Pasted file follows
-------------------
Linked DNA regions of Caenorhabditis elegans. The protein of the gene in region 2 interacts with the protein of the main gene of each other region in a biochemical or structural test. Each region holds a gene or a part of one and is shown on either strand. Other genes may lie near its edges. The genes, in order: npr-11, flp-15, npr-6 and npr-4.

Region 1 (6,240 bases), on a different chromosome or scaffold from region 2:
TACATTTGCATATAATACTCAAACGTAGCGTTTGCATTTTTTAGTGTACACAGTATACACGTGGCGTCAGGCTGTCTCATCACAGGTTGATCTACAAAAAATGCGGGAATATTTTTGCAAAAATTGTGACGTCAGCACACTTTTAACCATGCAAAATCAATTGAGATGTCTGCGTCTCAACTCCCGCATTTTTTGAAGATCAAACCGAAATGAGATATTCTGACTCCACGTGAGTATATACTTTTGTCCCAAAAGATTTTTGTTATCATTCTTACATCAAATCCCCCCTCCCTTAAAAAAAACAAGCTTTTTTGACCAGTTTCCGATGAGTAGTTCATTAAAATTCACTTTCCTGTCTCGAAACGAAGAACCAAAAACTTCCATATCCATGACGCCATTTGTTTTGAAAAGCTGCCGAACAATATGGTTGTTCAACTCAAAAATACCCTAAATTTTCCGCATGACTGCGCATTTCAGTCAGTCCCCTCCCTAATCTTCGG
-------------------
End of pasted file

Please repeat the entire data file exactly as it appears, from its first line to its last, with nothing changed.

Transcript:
Linked DNA regions of Caenorhabditis elegans. The protein of the gene in region 2 interacts with the protein of the main gene of each other region in a biochemical or structural test. Each region holds a gene or a part of one and is shown on either strand. Other genes may lie near its edges. The genes, in order: npr-11, flp-15, npr-6 and npr-4.

Region 1 (6,240 bases), on a different chromosome or scaffold from region 2:
TACATTTGCATATAATACTCAAACGTAGCGTTTGCATTTTTTAGTGTACACAGTATACACGTGGCGTCAGGCTGTCTCATCACAGGTTGATCTACAAAAAATGCGGGAATATTTTTGCAAAAATTGTGACGTCAGCACACTTTTAACCATGCAAAATCAATTGAGATGTCTGCGTCTCAACTCCCGCATTTTTTGAAGATCAAACCGAAATGAGATATTCTGACTCCACGTGAGTATATACTTTTGTCCCAAAAGATTTTTGTTATCATTCTTACATCAAATCCCCCCTCCCTTAAAAAAAACAAGCTTTTTTGACCAGTTTCCGATGAGTAGTTCATTAAAATTCACTTTCCTGTCTCGAAACGAAGAACCAAAAACTTCCATATCCATGACGCCATTTGTTTTGAAAAGCTGCCGAACAATATGGTTGTTCAACTCAAAAATACCCTAAATTTTCCGCATGACTGCGCATTTCAGTCAGTCCCCTCCCTAATCTTCGG